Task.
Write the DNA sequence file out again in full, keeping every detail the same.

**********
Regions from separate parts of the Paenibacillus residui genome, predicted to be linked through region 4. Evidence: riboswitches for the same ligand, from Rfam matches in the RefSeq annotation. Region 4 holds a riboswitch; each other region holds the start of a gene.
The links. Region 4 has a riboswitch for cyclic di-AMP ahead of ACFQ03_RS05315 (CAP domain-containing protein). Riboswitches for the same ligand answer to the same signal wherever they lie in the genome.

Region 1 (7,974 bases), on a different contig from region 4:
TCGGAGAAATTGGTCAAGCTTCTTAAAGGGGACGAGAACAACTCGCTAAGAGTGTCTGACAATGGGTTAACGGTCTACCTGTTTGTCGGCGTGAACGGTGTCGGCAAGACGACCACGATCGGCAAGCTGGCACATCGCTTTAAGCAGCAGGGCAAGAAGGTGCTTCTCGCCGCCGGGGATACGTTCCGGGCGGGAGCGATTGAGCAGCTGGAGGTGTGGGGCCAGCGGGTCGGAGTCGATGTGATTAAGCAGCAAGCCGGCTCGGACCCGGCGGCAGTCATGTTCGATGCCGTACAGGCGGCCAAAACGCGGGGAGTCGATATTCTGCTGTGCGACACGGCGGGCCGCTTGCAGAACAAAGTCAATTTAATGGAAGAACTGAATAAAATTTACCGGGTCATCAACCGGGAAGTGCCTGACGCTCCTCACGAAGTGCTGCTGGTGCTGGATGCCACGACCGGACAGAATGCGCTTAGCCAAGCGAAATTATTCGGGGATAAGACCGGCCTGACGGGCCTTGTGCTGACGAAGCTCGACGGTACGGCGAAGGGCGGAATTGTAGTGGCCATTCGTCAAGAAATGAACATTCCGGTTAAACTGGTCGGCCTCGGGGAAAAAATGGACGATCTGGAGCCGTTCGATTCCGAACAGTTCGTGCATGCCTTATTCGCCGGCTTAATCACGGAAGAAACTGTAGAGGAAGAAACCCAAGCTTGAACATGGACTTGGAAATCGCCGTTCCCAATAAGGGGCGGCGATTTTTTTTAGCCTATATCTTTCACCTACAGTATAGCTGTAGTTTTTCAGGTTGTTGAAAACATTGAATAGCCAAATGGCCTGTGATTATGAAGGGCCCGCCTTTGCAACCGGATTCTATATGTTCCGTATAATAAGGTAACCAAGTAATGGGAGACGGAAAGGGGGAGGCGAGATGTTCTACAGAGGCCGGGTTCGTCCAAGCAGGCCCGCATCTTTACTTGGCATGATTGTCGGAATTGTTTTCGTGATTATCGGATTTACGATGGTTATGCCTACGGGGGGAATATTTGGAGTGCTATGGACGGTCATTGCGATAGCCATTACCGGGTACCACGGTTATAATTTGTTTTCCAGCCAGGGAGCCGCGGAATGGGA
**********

Regions from separate parts of the Paenibacillus residui genome, predicted to be linked through region 4. Evidence: riboswitches for the same ligand, from Rfam matches in the RefSeq annotation. Region 4 holds a riboswitch; each other region holds the start of a gene.
The links. Region 4 has a riboswitch for cyclic di-AMP ahead of ACFQ03_RS05315 (CAP domain-containing protein). Riboswitches for the same ligand answer to the same signal wherever they lie in the genome.

Region 1 (7,974 bases), on a different contig from region 4:
TCGGAGAAATTGGTCAAGCTTCTTAAAGGGGACGAGAACAACTCGCTAAGAGTGTCTGACAATGGGTTAACGGTCTACCTGTTTGTCGGCGTGAACGGTGTCGGCAAGACGACCACGATCGGCAAGCTGGCACATCGCTTTAAGCAGCAGGGCAAGAAGGTGCTTCTCGCCGCCGGGGATACGTTCCGGGCGGGAGCGATTGAGCAGCTGGAGGTGTGGGGCCAGCGGGTCGGAGTCGATGTGATTAAGCAGCAAGCCGGCTCGGACCCGGCGGCAGTCATGTTCGATGCCGTACAGGCGGCCAAAACGCGGGGAGTCGATATTCTGCTGTGCGACACGGCGGGCCGCTTGCAGAACAAAGTCAATTTAATGGAAGAACTGAATAAAATTTACCGGGTCATCAACCGGGAAGTGCCTGACGCTCCTCACGAAGTGCTGCTGGTGCTGGATGCCACGACCGGACAGAATGCGCTTAGCCAAGCGAAATTATTCGGGGATAAGACCGGCCTGACGGGCCTTGTGCTGACGAAGCTCGACGGTACGGCGAAGGGCGGAATTGTAGTGGCCATTCGTCAAGAAATGAACATTCCGGTTAAACTGGTCGGCCTCGGGGAAAAAATGGACGATCTGGAGCCGTTCGATTCCGAACAGTTCGTGCATGCCTTATTCGCCGGCTTAATCACGGAAGAAACTGTAGAGGAAGAAACCCAAGCTTGAACATGGACTTGGAAATCGCCGTTCCCAATAAGGGGCGGCGATTTTTTTTAGCCTATATCTTTCACCTACAGTATAGCTGTAGTTTTTCAGGTTGTTGAAAACATTGAATAGCCAAATGGCCTGTGATTATGAAGGGCCCGCCTTTGCAACCGGATTCTATATGTTCCGTATAATAAGGTAACCAAGTAATGGGAGACGGAAAGGGGGAGGCGAGATGTTCTACAGAGGCCGGGTTCGTCCAAGCAGGCCCGCATCTTTACTTGGCATGATTGTCGGAATTGTTTTCGTGATTATCGGATTTACGATGGTTATGCCTACGGGGGGAATATTTGGAGTGCTATGGACGGTCATTGCGATAGCCATTACCGGGTACCACGGTTATAATTTGTTTTCCAGCCAGGGAGCCGCGGAATGGGA